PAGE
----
The BC 348-r is a shortwave communications receiver manufactured during World War II for the US Army and Air Force. The radio was designed in the mid-1930's. The BC-348 was usually part of an aircraft communications system such as the AN/ARC 8 or the mobile and ground based AN/MRC-20 system. The radio operates primarily on the shortwave frequencies from 200 khz - 18 megaherz in 6 bands and was powered by a 24 volt dynamotor. More than 100,000 of these radios were produced. The majority were produced by Belmont Radio and some were made by RCA and Stromberg-Carlson. The BC 348 was installed on most heavy bombers such as the B-17, B-24 and the B29. The BC348 Radio was known to be easy to operate and very reliable. The unit weighs almost 40 pounds. BC 348 radios were also copied and produced by the Soviet Union after three B-29s were damaged during a bombing raid over Japan during Would War 2 and landed in Vladivostock. The BC 348 was still in service in some USAF aircraft in the early 1970's. At this time, a large number were removed from service and thousands were sold on the surplus market. The radio is very popular with HAM Radio enthusiasts.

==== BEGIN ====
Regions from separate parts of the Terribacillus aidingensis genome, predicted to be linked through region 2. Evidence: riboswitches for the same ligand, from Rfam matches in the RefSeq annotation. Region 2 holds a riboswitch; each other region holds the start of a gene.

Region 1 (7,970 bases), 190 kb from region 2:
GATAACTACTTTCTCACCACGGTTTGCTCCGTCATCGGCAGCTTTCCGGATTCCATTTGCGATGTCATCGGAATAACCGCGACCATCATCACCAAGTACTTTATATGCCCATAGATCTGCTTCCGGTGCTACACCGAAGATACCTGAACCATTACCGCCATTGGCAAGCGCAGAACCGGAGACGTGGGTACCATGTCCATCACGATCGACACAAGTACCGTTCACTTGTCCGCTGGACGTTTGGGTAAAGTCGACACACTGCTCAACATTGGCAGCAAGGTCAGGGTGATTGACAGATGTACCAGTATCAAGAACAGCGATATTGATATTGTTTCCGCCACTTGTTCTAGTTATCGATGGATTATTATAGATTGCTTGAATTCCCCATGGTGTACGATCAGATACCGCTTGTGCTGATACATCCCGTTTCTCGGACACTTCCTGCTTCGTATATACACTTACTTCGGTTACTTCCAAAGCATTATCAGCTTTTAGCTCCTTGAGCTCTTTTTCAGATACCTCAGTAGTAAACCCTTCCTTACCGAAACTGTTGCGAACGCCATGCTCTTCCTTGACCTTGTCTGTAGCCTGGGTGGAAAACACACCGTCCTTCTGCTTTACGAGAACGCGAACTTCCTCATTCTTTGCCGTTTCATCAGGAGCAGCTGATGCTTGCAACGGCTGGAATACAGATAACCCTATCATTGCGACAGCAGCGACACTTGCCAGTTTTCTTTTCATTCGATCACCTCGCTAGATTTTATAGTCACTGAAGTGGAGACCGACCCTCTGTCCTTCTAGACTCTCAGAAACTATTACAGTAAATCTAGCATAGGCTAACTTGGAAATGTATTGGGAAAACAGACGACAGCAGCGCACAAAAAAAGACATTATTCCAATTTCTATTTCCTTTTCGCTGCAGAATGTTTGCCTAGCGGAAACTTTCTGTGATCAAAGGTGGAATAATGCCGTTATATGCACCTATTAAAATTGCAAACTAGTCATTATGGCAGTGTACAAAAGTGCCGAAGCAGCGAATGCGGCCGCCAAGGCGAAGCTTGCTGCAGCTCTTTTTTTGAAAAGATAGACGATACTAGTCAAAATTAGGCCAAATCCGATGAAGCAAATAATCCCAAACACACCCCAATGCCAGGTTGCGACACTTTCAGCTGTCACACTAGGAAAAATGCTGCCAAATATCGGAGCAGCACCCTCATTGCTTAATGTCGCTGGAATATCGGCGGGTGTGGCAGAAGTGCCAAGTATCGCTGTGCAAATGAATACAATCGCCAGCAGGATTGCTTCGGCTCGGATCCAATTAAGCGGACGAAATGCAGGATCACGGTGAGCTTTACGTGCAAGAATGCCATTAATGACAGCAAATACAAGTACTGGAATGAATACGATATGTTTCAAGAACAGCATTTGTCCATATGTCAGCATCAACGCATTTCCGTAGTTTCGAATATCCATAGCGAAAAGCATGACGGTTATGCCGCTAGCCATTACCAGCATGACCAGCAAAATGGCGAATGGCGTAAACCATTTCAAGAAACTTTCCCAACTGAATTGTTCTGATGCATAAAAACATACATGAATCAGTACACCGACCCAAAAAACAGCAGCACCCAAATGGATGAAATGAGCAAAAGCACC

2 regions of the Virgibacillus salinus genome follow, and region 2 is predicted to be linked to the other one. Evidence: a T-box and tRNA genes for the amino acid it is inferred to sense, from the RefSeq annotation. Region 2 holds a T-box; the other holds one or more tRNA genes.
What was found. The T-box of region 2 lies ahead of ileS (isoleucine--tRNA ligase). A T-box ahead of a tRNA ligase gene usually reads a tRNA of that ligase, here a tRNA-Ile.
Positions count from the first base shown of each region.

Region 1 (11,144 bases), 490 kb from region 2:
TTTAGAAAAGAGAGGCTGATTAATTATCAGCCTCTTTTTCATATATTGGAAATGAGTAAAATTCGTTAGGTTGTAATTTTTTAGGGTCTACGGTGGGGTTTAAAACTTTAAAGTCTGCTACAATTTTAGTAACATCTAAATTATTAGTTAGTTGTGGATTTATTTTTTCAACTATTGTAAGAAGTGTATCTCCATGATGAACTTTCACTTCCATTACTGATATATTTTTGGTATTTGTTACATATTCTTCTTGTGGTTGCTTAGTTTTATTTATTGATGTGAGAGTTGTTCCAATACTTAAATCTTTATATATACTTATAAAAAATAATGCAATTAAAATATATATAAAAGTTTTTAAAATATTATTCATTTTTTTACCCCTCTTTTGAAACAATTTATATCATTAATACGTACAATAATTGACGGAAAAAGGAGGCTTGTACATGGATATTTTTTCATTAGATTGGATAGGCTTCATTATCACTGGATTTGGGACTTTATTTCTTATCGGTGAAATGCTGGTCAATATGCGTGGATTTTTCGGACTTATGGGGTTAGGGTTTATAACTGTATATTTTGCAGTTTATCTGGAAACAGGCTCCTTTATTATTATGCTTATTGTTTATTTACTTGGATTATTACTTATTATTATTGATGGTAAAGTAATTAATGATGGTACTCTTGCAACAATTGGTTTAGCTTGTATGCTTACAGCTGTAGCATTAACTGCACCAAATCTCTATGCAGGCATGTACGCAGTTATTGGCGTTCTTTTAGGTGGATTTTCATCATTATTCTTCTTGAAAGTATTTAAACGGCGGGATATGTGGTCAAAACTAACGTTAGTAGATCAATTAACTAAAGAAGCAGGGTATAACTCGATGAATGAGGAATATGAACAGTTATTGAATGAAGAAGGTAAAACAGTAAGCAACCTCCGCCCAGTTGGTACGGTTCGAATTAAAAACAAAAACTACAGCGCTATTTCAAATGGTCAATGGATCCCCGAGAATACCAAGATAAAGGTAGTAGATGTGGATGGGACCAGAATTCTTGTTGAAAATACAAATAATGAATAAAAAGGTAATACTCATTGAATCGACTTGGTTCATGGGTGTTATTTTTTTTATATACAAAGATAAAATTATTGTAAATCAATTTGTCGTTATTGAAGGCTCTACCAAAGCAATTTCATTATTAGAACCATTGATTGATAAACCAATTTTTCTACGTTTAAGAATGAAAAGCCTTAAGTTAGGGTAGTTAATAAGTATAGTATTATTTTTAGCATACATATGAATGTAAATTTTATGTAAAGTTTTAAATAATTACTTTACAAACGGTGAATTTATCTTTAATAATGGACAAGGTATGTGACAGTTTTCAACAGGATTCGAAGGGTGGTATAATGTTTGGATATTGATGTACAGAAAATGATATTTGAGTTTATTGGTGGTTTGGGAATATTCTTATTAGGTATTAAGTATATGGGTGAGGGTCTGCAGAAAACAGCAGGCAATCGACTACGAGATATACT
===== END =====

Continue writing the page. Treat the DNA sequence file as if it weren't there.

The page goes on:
Trivia: The BC 348 was used on the B-29 Superfortress bomber known as the Enola Gay which dropped the atomic bomb on Hiroshima.